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University Mission: Western Oregon University is a comprehensive university that creates personalized learning opportunities, supports the advancement

of knowledge for the public good and maximizes individual and professional development. Our environment is open to the exchange of ideas, where discovery, creativity and critical thinking flourish, and students succeed.

Western Oregon University Division of Teacher Education CSE 624: Internet for Educators Summer Term 2012 Online This syllabus is subject to adjustment and changes at any time. Instructor: Dr. Gregory Zobel Office: ED 238 Office Hours: Wed 10-4 & by arrangement.* Phone: 503-838-8728 Email: zobelg@wou.edu

*I make every effort to be available to students. You are welcome to drop by my office if you have questions or need to talk to me. I am also happy to schedule appointments, in-person, via Skype, Google+, or Gmail Chat at mutually convenient times for you and me to meet. Communication between students and faculty is important. Please keep me informed if for some reason you are experiencing difficulties with the class and I will do my best to work with you to overcome them.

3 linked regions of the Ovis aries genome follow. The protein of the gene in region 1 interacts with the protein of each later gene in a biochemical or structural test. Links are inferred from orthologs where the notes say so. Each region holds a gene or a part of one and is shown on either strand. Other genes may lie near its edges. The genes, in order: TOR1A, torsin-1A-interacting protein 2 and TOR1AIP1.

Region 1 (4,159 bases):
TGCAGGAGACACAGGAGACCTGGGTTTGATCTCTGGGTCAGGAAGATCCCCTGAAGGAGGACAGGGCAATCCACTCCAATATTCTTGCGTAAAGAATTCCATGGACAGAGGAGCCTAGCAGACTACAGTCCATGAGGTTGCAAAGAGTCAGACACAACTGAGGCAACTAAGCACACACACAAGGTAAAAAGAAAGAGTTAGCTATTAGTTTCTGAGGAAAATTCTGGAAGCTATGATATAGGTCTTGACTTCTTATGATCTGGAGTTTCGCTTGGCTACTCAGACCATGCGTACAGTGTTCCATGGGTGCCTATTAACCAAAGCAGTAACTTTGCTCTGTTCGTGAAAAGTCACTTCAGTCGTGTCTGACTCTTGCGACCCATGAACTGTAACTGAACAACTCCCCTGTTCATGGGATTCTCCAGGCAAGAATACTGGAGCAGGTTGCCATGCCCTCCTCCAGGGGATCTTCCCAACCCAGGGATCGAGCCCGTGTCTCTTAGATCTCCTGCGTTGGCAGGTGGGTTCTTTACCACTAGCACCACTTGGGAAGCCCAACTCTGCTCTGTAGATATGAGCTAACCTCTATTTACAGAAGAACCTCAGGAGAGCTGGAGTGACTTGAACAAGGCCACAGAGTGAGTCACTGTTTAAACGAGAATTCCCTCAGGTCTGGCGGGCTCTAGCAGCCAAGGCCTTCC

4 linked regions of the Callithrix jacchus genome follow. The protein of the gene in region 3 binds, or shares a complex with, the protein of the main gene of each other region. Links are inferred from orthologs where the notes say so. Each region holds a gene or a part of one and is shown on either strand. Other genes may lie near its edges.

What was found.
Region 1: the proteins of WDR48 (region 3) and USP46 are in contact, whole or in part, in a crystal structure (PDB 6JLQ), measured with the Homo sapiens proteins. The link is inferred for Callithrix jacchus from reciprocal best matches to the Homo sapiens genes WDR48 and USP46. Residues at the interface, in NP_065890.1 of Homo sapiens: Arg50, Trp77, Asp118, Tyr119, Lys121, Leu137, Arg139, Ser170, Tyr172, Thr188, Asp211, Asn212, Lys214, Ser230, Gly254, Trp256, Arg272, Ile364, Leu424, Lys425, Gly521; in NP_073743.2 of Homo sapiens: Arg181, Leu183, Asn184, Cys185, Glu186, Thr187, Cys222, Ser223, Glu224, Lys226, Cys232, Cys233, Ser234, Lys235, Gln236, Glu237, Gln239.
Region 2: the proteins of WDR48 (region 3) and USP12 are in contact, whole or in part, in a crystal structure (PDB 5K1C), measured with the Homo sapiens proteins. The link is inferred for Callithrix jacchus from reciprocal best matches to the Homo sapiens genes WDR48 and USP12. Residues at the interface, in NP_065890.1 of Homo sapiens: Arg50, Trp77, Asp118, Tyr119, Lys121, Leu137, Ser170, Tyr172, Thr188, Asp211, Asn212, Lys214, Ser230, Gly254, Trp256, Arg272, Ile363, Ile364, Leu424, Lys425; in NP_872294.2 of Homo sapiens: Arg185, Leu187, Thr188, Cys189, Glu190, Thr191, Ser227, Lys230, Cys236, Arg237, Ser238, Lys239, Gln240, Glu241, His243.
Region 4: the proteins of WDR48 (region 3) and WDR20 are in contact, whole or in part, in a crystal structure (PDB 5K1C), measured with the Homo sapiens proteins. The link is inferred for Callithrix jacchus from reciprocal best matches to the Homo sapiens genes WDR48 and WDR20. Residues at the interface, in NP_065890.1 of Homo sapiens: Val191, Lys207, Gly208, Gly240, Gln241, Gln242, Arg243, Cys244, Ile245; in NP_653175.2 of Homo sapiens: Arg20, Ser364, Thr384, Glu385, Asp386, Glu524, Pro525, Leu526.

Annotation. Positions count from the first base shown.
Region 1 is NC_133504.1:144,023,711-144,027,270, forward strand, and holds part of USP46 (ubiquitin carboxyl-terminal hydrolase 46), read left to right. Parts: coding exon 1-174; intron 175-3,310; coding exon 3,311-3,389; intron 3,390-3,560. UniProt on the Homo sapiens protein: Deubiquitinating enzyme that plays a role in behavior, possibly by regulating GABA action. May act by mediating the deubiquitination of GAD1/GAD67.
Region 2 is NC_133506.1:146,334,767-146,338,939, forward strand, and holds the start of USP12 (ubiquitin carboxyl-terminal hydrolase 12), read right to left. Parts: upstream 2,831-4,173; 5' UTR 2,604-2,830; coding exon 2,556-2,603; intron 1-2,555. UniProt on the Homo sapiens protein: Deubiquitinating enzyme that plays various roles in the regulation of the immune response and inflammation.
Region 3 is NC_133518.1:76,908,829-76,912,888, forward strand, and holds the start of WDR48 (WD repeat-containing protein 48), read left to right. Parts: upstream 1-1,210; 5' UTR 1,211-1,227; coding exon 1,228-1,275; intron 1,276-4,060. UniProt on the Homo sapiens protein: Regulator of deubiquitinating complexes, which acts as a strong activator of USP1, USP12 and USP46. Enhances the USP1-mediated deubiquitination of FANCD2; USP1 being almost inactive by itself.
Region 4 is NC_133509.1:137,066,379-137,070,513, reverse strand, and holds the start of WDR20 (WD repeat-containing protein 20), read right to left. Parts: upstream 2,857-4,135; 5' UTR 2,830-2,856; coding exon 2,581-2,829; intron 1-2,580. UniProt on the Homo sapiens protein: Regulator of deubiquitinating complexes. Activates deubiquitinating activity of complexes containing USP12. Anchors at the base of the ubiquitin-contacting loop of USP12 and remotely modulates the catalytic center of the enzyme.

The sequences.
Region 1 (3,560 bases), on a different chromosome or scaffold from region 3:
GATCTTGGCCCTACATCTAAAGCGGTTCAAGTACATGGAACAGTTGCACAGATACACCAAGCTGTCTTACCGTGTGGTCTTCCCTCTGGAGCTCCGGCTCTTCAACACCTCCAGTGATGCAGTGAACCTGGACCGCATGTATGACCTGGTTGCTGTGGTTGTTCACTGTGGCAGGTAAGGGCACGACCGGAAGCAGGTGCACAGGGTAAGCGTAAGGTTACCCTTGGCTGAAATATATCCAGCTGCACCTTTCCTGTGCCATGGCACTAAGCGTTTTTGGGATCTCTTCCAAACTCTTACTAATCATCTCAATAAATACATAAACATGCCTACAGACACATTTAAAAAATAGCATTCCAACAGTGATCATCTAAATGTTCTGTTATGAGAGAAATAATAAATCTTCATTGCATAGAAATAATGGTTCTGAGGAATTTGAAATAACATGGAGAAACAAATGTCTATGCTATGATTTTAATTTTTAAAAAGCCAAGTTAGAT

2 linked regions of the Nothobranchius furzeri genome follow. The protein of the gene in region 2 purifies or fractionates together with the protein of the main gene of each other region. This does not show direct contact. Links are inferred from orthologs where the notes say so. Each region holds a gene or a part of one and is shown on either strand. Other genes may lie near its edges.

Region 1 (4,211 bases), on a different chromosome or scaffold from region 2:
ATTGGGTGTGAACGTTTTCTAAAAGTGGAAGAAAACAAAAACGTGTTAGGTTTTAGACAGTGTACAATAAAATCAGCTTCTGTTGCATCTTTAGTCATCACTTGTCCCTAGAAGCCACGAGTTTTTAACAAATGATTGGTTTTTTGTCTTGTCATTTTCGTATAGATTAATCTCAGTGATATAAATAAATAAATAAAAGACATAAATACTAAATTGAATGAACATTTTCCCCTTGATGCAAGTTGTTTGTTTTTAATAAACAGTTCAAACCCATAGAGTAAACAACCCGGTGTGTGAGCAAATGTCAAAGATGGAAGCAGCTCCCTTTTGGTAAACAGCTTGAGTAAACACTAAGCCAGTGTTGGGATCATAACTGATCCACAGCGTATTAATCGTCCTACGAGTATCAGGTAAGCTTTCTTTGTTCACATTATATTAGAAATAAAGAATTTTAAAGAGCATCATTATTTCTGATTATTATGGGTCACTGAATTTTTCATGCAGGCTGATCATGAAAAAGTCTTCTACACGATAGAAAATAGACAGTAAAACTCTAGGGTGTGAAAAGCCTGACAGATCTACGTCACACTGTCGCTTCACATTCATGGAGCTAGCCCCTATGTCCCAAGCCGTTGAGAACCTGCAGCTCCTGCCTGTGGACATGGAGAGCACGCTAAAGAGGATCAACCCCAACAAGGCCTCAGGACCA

Teaching Philosophy:
Learning is one of the most exciting processes and experiences on the planet. My role is to purposefully and meaningfully guide you through a dizzying array of information, media, resources, tools, experiences, and opinions to abet your developing the skills, insights, theories, and perspectives you need to optimally employ technology to support your educational mission and goals. I also hope to help sustain and grow your passion for learning, teaching, writing, and research.

Course Description:
ED 624: Internet for Educators (3) Course will relate to a number of topics/issues germane to the use of Internet technologies in schools/classrooms/media centers. Students will become knowledgeable about the practical, theoretical and philosophical implications of using the Internet in education.

Course Site: http://cse624.drgbz.com/


Everything important and related to the course, except for grades, will take place at the course web site. Make sure you visit the site and review the contents. Contents will not be completed until June 24, 2012. If you have questions about the site, please wait until Monday, June 25th.
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Table of Contents
Teaching Philosophy: ...................................................................................................................... 1